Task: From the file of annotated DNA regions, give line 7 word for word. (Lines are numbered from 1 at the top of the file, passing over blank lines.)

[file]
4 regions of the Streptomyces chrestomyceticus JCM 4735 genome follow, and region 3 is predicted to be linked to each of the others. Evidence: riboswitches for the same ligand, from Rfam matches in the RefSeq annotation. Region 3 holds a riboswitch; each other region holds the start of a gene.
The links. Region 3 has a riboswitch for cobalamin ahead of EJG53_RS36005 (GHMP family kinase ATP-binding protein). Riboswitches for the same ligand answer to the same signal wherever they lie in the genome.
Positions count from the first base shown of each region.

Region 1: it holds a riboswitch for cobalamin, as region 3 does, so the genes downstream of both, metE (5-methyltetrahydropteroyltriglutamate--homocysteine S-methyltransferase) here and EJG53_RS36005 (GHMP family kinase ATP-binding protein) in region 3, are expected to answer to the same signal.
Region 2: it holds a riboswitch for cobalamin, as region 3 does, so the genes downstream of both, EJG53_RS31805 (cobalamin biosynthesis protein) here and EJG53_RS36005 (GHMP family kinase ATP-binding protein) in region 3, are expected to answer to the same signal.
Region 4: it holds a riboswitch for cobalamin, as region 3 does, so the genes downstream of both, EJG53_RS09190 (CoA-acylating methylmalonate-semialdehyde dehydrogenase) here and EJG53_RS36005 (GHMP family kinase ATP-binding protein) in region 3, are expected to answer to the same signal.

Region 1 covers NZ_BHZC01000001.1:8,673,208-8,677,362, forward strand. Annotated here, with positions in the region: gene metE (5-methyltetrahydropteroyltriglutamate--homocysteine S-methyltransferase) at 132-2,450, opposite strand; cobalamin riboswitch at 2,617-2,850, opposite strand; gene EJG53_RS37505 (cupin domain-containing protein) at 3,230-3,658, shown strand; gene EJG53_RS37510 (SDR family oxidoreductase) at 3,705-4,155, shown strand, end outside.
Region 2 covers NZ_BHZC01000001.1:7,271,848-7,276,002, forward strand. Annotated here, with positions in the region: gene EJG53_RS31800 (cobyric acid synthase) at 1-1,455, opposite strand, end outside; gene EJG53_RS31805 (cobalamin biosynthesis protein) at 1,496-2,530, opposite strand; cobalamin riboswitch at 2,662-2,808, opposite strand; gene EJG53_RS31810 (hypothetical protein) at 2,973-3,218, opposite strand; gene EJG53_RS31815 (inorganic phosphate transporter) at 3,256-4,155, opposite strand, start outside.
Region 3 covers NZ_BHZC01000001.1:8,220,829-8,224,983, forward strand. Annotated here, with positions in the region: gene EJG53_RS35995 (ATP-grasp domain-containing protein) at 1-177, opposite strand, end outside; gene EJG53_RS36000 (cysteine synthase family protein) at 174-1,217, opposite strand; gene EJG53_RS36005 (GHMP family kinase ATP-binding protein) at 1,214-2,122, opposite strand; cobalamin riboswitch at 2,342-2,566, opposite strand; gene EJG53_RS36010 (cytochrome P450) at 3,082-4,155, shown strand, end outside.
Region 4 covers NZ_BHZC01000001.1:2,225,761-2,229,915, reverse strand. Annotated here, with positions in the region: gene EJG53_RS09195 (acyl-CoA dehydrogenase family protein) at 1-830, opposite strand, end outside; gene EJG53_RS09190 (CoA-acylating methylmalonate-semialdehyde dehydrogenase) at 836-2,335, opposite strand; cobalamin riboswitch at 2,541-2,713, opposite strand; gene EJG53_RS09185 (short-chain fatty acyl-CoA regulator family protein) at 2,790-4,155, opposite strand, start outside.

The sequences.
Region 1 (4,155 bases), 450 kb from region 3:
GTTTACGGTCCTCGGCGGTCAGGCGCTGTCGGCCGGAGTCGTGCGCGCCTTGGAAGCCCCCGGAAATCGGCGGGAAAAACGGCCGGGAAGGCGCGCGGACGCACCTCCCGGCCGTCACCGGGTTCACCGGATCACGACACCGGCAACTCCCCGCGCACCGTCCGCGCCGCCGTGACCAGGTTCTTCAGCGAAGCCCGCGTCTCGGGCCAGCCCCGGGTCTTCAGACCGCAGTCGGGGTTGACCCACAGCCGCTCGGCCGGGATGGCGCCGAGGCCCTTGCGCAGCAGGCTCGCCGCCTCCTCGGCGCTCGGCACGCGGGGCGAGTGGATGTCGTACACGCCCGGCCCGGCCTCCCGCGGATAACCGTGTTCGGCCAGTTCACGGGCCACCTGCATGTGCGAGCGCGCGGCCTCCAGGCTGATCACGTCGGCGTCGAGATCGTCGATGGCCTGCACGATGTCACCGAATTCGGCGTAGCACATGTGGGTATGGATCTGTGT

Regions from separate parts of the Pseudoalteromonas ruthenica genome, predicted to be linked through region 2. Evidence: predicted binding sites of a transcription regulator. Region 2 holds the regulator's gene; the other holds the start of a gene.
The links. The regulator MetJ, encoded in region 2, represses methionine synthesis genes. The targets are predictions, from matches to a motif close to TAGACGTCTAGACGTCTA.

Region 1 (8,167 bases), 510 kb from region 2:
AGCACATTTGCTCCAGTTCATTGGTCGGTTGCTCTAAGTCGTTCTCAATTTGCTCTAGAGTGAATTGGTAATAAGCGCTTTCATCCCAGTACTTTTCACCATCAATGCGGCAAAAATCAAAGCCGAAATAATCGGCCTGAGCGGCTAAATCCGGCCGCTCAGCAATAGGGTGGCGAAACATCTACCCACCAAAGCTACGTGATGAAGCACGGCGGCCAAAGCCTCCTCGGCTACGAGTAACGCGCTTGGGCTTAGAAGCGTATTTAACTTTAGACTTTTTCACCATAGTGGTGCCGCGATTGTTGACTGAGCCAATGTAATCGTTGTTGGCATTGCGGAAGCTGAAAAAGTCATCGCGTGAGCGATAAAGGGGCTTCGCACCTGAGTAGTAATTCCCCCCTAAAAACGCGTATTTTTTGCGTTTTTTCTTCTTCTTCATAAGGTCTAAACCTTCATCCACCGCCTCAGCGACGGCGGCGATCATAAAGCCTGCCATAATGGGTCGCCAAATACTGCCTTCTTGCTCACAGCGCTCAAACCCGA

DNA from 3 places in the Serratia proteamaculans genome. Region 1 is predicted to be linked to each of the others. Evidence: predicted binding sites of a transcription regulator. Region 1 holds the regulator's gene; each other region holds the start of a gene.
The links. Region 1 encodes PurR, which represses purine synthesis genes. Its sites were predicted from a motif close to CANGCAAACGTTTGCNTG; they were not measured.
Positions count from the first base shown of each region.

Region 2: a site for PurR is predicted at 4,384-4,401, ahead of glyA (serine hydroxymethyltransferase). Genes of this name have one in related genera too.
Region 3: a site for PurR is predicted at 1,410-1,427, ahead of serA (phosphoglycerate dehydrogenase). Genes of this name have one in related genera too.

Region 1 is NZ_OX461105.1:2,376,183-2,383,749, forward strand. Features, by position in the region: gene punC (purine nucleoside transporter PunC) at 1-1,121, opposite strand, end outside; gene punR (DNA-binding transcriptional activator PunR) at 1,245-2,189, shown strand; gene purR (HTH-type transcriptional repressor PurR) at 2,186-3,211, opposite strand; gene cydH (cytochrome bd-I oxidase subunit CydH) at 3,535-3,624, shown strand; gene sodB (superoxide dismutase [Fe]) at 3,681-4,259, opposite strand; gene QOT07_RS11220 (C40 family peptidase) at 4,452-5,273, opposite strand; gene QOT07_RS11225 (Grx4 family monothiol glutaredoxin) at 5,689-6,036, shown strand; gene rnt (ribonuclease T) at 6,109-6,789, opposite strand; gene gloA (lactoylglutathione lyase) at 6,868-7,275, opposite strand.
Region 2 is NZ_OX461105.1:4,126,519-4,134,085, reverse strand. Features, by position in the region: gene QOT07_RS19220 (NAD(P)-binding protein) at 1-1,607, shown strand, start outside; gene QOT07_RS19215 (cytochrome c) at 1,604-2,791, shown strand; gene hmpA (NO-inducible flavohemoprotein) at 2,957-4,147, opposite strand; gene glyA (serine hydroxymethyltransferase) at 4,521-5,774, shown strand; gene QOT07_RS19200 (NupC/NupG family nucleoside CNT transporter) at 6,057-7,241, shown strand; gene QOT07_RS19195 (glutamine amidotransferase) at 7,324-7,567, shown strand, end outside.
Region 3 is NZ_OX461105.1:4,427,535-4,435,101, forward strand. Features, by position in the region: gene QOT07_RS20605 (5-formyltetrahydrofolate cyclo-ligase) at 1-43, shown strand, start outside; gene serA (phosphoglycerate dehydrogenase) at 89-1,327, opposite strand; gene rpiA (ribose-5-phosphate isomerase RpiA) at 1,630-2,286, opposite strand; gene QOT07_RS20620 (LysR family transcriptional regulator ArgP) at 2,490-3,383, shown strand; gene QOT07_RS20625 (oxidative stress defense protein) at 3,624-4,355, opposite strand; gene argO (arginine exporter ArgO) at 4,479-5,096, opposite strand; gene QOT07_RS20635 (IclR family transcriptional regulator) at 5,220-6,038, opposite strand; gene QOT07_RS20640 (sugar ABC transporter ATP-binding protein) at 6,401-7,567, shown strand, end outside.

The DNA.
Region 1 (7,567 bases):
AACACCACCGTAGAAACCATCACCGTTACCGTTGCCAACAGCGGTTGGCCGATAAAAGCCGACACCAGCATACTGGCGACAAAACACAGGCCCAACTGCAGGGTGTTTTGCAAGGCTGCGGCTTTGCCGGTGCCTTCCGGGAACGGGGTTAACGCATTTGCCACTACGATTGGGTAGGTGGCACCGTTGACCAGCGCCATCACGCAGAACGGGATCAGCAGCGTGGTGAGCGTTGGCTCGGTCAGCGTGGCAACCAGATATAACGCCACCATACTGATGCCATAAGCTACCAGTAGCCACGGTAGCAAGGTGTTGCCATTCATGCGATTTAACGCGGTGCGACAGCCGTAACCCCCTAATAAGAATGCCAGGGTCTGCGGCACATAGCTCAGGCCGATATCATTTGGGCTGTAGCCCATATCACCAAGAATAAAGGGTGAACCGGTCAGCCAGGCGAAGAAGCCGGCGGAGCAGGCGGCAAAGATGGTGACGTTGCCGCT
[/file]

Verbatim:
Region 1 covers NZ_BHZC01000001.1:8,673,208-8,677,362, forward strand. Annotated here, with positions in the region: gene metE (5-methyltetrahydropteroyltriglutamate--homocysteine S-methyltransferase) at 132-2,450, opposite strand; cobalamin riboswitch at 2,617-2,850, opposite strand; gene EJG53_RS37505 (cupin domain-containing protein) at 3,230-3,658, shown strand; gene EJG53_RS37510 (SDR family oxidoreductase) at 3,705-4,155, shown strand, end outside.